Priorities for the newly appointed U.S. Attorney for the Eastern District of Tennessee include keeping America safe from threats, curbing violent crime, and combatting the opioid crisis.
James Douglas Overbey, the U.S. Attorney for the Eastern District of Tennessee and top-ranking federal law enforcement official of the state’s largest federal district, spoke to students Thursday at the University of Tennessee College of Law about his recent appointment and his priorities.
Overbey, a 1979 alumnus of the College of Law, was sworn in as the U.S. Attorney on Nov. 21, 2017 after his nomination by President Donald Trump and confirmation by the U.S. Senate.
“When my four-year term is over … I hope folks will feel safer in their communities, in their schools, and in their families,” he said. “I think that’s the most important thing we can do.”
Because East Tennessee is home to advanced technology and military operations, the area is a potential target, Overbey said.
“You may not think about East Tennessee being on the cutting edge of national security, but it is,” he said. “My focus is on keeping America safe.”
Overbey discussed the prevalence of opioid addiction in the region and throughout the United States. Because drug use and violent crime go hand in hand, too often drug trafficking leads to gun violence, he said. But Tennessee may be able to benefit from a pilot program focused on the opioid epidemic.
“We have an opioid prosecutor available to us,” he said. “This is not just a (U.S. Attorney General) Jeff Sessions priority. These are my priorities.”
Overbey also discussed the year of events that preceded his appointment, beginning with a phone call in December 2016 from Sen. Lamar Alexander. Alexander asked if he and Sen. Bob Corker could recommend Overbey for the U.S. Attorney position.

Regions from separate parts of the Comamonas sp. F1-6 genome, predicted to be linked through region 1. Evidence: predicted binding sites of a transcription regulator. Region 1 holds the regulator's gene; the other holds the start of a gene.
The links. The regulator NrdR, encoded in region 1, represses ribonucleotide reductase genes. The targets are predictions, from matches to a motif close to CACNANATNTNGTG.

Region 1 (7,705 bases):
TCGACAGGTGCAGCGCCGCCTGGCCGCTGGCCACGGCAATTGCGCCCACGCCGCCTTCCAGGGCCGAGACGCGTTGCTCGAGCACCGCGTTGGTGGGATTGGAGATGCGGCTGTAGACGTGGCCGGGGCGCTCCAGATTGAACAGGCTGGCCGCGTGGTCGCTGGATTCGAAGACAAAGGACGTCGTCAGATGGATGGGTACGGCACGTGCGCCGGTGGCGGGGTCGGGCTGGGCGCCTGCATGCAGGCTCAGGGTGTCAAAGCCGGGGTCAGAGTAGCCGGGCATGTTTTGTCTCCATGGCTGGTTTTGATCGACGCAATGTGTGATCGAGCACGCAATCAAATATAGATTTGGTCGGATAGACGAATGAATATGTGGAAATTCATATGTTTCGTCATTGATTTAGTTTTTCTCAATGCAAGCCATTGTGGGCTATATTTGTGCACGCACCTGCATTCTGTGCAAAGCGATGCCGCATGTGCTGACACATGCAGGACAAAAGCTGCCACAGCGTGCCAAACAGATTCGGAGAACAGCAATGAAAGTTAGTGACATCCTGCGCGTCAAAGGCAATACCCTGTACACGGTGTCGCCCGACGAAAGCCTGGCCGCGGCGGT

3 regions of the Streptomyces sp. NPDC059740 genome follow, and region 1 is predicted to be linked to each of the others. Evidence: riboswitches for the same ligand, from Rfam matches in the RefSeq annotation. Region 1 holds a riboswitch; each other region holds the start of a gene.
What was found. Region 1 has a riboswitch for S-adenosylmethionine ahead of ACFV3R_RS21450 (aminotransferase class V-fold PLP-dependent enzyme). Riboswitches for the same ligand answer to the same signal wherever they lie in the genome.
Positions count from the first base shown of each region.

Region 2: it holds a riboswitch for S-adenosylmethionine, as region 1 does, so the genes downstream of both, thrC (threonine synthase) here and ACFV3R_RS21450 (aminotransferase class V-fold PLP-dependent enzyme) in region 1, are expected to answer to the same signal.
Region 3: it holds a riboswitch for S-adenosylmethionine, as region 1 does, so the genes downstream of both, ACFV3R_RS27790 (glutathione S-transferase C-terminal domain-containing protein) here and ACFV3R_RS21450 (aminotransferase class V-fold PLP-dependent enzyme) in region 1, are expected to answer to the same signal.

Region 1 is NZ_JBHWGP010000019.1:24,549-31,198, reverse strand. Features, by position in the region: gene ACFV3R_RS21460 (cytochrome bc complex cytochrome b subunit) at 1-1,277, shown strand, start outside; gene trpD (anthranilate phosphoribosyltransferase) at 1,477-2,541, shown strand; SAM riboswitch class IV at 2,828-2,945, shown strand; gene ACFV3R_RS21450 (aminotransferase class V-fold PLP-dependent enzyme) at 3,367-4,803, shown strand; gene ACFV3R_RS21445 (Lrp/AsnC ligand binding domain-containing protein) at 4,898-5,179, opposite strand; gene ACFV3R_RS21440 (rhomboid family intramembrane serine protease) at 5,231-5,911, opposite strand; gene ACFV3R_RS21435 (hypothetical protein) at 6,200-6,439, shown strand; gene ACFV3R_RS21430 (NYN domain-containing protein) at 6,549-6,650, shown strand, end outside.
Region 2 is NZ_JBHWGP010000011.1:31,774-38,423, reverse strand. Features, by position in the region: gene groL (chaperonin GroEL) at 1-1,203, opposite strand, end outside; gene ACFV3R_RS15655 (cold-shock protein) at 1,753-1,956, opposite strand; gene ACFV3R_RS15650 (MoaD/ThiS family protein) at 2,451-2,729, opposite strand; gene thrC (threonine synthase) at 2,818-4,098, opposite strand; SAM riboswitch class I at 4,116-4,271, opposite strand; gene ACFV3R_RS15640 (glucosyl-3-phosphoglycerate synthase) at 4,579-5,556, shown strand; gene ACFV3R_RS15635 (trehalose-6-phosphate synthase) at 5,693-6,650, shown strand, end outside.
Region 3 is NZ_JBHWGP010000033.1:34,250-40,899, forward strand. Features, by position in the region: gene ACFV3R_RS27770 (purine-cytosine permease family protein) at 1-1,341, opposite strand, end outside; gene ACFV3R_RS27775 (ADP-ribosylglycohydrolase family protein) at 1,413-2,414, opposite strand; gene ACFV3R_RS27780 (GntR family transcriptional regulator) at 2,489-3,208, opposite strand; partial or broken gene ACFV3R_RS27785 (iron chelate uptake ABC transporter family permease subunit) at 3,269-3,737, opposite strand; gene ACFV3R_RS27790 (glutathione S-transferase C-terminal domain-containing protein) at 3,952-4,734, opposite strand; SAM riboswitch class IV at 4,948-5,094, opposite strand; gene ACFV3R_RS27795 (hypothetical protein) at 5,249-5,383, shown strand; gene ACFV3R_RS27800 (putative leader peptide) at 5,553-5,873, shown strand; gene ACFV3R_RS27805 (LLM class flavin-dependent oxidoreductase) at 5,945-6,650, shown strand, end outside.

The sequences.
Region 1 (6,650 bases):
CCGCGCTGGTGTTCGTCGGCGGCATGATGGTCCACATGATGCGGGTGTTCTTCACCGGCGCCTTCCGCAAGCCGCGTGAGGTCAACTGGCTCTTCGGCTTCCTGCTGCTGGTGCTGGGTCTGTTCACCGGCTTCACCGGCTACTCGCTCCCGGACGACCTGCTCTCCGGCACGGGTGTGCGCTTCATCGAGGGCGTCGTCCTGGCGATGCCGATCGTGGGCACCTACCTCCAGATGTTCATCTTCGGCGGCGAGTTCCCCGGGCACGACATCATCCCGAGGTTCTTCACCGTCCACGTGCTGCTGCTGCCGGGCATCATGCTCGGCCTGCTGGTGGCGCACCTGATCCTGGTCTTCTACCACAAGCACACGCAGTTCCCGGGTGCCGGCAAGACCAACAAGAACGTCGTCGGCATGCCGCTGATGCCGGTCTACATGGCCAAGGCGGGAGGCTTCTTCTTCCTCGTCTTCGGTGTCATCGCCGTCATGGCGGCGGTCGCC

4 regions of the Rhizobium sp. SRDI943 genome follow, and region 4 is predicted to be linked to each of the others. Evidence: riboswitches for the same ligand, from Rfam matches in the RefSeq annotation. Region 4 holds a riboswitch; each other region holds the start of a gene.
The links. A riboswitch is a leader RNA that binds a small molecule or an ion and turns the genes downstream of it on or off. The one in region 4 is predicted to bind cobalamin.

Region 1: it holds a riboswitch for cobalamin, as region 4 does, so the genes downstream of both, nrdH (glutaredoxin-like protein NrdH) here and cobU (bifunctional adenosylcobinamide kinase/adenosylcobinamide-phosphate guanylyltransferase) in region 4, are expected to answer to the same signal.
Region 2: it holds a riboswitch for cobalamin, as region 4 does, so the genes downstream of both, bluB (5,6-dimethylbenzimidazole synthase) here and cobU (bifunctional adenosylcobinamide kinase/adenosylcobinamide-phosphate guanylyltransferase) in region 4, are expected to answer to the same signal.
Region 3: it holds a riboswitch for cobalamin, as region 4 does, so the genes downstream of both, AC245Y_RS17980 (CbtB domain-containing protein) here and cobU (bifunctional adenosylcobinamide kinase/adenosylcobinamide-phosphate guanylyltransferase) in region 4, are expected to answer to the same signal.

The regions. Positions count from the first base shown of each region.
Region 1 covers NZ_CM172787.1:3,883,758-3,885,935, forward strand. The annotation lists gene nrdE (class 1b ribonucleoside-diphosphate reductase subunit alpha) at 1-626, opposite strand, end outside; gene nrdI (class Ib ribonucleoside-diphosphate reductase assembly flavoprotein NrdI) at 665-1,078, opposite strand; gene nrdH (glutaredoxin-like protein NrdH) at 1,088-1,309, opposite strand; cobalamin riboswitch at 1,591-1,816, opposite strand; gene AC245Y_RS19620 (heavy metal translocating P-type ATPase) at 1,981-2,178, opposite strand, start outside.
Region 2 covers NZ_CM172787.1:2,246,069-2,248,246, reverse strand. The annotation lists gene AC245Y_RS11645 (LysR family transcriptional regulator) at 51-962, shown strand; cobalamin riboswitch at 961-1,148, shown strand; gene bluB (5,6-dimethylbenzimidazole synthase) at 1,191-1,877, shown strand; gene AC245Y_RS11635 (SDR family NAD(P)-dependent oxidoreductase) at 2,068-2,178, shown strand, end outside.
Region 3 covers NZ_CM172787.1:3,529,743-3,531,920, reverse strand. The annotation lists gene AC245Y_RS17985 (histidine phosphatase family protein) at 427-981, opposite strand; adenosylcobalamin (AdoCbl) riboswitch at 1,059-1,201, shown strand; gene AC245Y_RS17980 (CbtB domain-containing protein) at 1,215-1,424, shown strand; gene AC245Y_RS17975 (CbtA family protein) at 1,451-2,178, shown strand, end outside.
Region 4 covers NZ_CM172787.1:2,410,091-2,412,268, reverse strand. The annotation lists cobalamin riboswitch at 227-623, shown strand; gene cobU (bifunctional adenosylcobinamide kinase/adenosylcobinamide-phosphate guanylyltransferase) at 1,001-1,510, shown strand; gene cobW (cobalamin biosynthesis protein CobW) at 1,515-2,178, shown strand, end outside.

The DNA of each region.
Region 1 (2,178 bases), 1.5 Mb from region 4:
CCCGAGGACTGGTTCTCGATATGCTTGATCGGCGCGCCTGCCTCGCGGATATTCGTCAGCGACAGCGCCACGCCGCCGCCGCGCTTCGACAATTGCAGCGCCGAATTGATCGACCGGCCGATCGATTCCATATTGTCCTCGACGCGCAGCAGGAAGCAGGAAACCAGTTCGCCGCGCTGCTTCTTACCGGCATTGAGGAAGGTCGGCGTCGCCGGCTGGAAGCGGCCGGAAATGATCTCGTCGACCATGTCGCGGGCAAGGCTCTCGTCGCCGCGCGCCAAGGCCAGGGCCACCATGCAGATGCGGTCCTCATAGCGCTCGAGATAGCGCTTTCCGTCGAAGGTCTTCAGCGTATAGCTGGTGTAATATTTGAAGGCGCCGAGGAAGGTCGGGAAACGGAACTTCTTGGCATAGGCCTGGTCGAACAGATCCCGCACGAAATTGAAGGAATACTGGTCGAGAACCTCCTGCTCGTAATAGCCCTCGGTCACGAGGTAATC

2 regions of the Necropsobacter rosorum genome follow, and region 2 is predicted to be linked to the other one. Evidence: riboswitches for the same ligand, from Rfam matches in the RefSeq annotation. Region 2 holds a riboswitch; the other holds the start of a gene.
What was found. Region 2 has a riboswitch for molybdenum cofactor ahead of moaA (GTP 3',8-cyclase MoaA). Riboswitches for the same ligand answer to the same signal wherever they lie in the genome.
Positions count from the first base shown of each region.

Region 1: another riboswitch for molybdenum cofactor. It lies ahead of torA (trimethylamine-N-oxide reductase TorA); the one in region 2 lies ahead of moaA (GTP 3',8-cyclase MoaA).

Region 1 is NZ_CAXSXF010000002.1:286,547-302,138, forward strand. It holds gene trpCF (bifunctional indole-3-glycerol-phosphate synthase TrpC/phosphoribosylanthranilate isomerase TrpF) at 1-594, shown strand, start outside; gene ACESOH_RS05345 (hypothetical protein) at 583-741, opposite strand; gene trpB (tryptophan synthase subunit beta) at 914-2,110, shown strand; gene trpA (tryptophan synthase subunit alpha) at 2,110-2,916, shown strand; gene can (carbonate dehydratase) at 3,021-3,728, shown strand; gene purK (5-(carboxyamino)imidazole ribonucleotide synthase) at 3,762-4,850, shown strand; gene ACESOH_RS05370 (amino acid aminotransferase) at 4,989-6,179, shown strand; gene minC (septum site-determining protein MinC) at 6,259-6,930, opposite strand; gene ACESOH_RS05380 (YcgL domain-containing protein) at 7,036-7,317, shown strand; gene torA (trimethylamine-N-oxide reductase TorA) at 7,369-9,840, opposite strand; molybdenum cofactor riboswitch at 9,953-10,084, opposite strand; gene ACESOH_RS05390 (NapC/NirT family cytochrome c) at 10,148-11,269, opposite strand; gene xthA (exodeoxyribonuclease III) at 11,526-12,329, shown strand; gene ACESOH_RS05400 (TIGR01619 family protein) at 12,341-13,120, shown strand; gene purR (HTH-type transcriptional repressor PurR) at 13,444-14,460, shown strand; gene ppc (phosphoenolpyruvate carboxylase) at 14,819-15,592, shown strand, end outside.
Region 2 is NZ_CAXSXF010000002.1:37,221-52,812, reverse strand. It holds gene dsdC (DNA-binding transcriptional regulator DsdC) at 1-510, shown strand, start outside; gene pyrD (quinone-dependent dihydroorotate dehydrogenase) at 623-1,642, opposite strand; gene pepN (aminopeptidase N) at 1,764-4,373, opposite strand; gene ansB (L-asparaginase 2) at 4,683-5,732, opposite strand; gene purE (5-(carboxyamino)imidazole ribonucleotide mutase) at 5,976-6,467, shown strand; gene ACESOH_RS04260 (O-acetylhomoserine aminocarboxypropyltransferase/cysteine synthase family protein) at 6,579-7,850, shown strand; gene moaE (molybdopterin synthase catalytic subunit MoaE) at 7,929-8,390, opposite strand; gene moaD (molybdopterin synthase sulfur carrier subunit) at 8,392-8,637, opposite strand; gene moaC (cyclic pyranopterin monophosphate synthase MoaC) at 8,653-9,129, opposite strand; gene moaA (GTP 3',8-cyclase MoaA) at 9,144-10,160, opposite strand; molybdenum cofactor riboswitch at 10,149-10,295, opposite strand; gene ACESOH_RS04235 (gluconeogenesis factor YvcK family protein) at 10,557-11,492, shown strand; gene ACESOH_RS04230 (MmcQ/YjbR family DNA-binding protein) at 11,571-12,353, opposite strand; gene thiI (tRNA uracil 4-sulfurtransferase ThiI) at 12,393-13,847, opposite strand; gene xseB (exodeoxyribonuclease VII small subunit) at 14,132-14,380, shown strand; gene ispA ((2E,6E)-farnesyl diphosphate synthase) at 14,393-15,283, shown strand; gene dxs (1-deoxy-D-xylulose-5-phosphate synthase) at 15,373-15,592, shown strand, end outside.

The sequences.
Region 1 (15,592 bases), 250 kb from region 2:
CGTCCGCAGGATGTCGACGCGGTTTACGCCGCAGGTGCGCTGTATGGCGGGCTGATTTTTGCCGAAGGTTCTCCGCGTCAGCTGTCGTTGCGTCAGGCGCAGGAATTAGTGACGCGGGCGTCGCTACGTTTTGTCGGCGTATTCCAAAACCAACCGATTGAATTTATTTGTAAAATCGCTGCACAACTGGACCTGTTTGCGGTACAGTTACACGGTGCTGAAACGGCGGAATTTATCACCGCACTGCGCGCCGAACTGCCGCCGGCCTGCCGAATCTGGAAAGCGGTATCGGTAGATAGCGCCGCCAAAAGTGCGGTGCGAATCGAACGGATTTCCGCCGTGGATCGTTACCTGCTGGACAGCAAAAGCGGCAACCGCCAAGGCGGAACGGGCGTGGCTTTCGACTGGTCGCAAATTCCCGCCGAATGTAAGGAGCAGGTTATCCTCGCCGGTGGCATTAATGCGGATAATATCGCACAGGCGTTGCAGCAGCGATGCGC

“When the senator calls and says we think you would be good at this, in my mind the only way of thinking is to say yes,” Overbey said.
After that phone call, Overbey supplied officials with his background information, then heard nothing for three months. In April, Overbey was asked to meet with U.S. Justice Department and White House attorneys. In May, Overbey flew to Washington D.C. to meet with Sessions and Deputy Attorney General Rod Rosenstein.
In July, Overbey submitted more background information to the FBI for verification. His files were then sent to the U.S. Senate Judiciary Committee for a review and confirmation vote that didn’t happen until October. Finally, after a formal nomination from Trump and approval of the full U.S. Senate, Overbey was sworn in Nov. 21, 2017, 11 months after the process began.
“By then it was a bit anticlimactic,” Overbey said. “My advice to you is if you think you ever want to be involved in government work, make sure you take good notes about everything you’ve ever done.”
Overbey is the co-founder of the Robertson Overbey law firm in Knoxville. He has practiced antitrust and commercial litigation law for 38 years and served three terms as a state senator and as the chair of the state ethics committee.